Kristin Bieber, Ph.D.
Self-harm occurs when an individual hurts oneself on purpose. Self-harm may first occur at the transition between childhood to adolescence. Around this time, adolescents begin to think more about their feelings, pay more attention to peers’ behaviors and place more of an emphasis on fitting in. Boys Town Center for Behavioral Health shares information to help prevent and respond to self-harm.
The first step in addressing self-harm is educating parents. Upon discovering that their adolescent is self-harming, parents may become deeply concerned and wonder if their child is thinking of suicide. It is important to know that self-harm and suicide are two distinct concerns and one does not always imply the other will happen. Understandably, many parents want to understand why their son or daughter is self-harming. Children and adolescents may self-harm for a number of reasons. Below are three common reasons why some self-harm:
The examples above suggest that self-harm is often maintained by the responses from others or by skill deficits in managing emotions. Therefore, self-harm can be treated by modifying the responses and by teaching skills to better manage emotions.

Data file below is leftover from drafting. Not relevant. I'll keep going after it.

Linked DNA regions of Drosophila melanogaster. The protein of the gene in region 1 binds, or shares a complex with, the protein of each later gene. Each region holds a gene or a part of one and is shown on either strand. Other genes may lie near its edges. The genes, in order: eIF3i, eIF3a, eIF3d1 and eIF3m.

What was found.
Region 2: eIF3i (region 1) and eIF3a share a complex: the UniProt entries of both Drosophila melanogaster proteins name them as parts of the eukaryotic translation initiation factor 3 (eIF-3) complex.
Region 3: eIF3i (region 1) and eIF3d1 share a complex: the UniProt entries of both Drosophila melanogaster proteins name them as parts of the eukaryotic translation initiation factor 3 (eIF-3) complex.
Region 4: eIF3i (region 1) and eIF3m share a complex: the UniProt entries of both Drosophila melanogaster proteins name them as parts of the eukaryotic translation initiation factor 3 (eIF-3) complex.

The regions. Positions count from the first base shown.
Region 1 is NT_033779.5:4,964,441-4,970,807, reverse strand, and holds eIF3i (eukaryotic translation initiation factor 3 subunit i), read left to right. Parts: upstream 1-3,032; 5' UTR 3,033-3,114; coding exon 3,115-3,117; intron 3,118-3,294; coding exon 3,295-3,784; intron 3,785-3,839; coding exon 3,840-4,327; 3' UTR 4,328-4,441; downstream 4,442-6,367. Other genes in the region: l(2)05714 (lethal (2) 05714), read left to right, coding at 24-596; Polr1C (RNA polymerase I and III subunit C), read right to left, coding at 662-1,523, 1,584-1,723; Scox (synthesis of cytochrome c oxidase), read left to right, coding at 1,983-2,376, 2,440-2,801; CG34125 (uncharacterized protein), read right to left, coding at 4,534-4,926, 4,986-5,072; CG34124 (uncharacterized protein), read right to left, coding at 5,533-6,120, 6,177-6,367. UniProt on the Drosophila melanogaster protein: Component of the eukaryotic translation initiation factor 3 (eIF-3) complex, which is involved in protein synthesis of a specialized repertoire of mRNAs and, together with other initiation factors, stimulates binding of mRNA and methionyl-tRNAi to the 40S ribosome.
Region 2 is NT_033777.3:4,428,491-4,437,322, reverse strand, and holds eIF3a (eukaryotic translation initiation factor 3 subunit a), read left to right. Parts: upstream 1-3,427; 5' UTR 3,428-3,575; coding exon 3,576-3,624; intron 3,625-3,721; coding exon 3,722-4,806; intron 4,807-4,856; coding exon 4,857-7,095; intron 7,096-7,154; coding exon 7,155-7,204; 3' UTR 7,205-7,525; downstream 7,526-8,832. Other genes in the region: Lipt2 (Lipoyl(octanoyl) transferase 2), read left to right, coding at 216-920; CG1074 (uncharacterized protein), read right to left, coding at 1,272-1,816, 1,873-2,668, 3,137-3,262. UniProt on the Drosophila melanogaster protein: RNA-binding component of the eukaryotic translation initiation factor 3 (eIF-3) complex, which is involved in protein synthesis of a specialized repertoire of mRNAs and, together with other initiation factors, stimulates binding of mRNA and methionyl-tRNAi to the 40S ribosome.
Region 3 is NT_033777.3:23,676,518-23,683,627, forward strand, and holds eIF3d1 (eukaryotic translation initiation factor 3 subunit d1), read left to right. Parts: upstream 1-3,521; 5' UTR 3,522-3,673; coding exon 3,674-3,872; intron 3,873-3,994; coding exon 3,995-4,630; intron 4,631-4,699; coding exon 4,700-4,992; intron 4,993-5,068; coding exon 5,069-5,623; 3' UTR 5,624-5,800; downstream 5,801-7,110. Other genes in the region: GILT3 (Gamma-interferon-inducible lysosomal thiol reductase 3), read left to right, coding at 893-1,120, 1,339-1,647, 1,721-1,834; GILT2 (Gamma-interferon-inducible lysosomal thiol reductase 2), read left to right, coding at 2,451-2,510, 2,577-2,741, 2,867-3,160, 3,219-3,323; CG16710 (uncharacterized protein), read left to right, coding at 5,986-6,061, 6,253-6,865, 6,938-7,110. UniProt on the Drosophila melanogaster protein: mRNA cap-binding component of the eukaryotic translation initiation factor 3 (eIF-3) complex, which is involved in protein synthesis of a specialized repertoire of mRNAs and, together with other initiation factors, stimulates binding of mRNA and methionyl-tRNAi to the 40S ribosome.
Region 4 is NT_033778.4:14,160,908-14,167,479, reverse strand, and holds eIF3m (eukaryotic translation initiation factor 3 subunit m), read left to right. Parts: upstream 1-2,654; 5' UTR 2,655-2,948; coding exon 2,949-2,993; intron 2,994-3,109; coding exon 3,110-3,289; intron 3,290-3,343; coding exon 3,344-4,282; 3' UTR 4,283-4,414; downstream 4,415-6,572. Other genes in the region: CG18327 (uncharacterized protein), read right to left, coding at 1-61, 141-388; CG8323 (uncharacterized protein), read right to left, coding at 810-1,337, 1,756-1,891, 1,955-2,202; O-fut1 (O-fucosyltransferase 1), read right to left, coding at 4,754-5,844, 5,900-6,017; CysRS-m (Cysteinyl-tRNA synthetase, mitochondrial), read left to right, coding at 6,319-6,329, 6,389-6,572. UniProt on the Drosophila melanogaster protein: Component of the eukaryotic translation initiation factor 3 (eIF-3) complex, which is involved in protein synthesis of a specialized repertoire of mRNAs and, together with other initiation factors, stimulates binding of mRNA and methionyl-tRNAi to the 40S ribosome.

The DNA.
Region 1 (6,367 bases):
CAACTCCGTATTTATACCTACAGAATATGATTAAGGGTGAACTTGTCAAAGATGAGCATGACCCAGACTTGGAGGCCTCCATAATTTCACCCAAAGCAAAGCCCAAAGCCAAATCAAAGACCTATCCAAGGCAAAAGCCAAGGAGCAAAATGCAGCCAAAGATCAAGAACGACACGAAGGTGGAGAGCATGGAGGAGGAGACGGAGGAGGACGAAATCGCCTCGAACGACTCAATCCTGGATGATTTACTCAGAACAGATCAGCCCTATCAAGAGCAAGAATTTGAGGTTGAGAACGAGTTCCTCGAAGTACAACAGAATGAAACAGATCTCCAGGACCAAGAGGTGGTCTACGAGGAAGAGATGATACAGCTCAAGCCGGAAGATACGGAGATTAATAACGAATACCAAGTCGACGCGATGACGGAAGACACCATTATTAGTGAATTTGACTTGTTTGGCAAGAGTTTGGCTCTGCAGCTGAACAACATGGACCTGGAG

Signs of self-harm may include isolation, staying up much later than the rest of the family, taking long showers, frequent disappearance of sharp or other objects, wearing long sleeves all year long, wearing several bracelets at once, other behaviors that indicate resistance to showing skin, telling others about self-harming, or sharing pictures of cuts or wounds through social media.
Self-harm often occurs within the context of other concerns such as depression, anxiety, risk-taking, eating disorders or oppositional behavior. If these concerns are interfering with your child’s relationships, interest in activities, and academic performance, talk with your primary care physician about a referral for behavioral health services.